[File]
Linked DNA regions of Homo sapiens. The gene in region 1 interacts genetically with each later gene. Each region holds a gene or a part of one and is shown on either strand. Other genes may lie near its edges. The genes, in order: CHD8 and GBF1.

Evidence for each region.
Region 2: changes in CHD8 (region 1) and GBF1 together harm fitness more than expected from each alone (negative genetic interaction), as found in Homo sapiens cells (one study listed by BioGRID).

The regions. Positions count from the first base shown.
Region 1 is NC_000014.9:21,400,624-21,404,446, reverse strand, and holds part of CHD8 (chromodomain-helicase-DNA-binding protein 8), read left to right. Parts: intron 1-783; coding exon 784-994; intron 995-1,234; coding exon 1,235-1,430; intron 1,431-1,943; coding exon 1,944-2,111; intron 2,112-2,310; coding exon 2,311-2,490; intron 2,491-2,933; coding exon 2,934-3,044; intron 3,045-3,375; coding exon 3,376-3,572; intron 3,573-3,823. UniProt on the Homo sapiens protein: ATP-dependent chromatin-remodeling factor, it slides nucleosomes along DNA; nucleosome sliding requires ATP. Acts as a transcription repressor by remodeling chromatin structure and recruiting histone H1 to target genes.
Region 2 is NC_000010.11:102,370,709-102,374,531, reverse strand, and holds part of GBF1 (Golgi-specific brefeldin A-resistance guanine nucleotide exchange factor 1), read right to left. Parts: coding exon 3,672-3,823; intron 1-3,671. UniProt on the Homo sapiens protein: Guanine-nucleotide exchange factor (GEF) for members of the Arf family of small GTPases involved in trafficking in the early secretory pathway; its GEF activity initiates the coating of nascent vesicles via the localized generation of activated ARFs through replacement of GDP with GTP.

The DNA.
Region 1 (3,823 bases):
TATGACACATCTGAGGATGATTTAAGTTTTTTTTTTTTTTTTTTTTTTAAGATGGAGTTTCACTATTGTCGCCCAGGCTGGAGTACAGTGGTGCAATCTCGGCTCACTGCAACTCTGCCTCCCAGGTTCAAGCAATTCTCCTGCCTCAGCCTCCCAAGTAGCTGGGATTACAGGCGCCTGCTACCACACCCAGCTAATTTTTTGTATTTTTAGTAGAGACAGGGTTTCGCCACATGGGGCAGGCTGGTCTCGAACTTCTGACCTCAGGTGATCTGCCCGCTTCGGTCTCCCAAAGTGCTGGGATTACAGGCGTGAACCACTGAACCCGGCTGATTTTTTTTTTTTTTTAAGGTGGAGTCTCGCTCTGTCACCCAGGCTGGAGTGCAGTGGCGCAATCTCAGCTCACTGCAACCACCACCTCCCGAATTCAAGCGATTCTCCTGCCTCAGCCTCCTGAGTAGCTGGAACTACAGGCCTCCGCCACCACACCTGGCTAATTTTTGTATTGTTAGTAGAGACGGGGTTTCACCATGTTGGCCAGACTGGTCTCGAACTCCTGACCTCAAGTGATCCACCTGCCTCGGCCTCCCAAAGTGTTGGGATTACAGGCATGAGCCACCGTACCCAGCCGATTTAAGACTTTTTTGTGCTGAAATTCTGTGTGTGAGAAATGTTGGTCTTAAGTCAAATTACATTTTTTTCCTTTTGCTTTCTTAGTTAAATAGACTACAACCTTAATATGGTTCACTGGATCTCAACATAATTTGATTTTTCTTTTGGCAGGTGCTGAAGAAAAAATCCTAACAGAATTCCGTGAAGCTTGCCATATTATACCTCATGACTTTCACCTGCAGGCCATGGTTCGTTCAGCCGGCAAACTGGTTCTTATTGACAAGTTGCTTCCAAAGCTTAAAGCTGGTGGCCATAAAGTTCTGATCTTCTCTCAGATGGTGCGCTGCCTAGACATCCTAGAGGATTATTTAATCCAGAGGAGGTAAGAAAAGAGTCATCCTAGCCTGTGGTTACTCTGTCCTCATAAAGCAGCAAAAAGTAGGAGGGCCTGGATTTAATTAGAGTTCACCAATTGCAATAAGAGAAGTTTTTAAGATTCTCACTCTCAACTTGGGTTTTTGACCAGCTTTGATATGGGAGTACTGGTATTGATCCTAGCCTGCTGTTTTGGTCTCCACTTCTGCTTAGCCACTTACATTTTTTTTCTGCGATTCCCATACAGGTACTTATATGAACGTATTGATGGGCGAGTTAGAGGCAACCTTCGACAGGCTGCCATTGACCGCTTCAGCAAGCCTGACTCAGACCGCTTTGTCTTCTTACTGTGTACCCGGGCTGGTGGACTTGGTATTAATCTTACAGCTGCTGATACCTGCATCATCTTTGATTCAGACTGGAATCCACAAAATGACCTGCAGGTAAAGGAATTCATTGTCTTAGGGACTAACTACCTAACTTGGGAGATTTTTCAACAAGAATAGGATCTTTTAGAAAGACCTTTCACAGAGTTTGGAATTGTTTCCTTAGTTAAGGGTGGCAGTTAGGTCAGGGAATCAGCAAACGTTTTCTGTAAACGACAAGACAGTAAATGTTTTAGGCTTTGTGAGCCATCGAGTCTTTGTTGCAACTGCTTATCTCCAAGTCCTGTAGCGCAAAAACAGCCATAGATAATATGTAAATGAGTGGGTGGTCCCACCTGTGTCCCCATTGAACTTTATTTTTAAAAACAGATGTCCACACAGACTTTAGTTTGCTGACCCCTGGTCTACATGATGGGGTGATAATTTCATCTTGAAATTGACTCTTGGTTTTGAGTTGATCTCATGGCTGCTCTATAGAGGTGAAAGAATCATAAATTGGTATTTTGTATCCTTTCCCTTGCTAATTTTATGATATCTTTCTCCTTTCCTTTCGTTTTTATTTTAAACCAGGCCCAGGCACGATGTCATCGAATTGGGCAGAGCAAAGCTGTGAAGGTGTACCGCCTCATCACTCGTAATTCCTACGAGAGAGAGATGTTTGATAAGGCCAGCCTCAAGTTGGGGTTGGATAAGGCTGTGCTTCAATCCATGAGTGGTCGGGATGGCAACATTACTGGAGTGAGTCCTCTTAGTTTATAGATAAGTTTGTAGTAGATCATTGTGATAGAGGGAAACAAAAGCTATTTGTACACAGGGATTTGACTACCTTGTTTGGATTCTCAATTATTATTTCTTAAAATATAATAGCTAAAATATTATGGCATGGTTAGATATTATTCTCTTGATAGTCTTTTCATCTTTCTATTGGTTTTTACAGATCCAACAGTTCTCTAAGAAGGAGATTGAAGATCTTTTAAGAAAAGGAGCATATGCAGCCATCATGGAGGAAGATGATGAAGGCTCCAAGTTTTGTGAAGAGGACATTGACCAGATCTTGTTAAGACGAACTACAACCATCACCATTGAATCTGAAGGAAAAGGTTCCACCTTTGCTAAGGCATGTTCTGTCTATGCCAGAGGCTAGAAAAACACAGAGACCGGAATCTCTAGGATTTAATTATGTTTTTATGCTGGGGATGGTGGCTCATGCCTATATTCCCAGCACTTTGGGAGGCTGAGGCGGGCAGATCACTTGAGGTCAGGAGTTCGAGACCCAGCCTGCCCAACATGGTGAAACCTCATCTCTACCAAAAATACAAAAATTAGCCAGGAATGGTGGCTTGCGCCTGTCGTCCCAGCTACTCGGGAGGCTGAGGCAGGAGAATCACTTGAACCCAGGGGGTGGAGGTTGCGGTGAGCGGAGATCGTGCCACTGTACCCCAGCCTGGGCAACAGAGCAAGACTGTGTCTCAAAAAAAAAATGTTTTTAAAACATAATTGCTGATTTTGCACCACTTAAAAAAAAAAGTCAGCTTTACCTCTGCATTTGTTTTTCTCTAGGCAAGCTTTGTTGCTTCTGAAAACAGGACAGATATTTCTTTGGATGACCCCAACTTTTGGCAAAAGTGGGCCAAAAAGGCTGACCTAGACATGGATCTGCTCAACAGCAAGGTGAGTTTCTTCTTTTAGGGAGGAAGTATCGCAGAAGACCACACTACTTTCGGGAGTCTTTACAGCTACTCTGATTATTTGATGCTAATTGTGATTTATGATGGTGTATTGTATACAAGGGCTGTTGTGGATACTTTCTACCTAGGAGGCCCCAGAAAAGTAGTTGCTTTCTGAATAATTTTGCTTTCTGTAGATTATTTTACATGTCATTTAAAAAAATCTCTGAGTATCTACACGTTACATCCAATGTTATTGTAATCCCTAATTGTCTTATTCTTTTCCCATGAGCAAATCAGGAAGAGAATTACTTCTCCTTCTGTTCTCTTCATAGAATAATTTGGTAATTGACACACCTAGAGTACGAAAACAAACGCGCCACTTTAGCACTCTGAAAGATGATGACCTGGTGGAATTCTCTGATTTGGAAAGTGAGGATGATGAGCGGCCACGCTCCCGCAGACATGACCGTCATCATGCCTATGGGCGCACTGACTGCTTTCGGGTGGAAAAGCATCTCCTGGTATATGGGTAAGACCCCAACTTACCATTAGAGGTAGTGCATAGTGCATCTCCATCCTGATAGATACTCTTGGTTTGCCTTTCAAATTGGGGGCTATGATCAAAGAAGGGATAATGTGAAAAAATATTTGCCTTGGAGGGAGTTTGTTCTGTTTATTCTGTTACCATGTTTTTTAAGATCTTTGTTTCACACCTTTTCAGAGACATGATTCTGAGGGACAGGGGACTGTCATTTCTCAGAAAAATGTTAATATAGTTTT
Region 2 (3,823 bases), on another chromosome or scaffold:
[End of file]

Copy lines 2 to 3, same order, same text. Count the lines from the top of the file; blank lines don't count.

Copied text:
Evidence for each region.
Region 2: changes in CHD8 (region 1) and GBF1 together harm fitness more than expected from each alone (negative genetic interaction), as found in Homo sapiens cells (one study listed by BioGRID).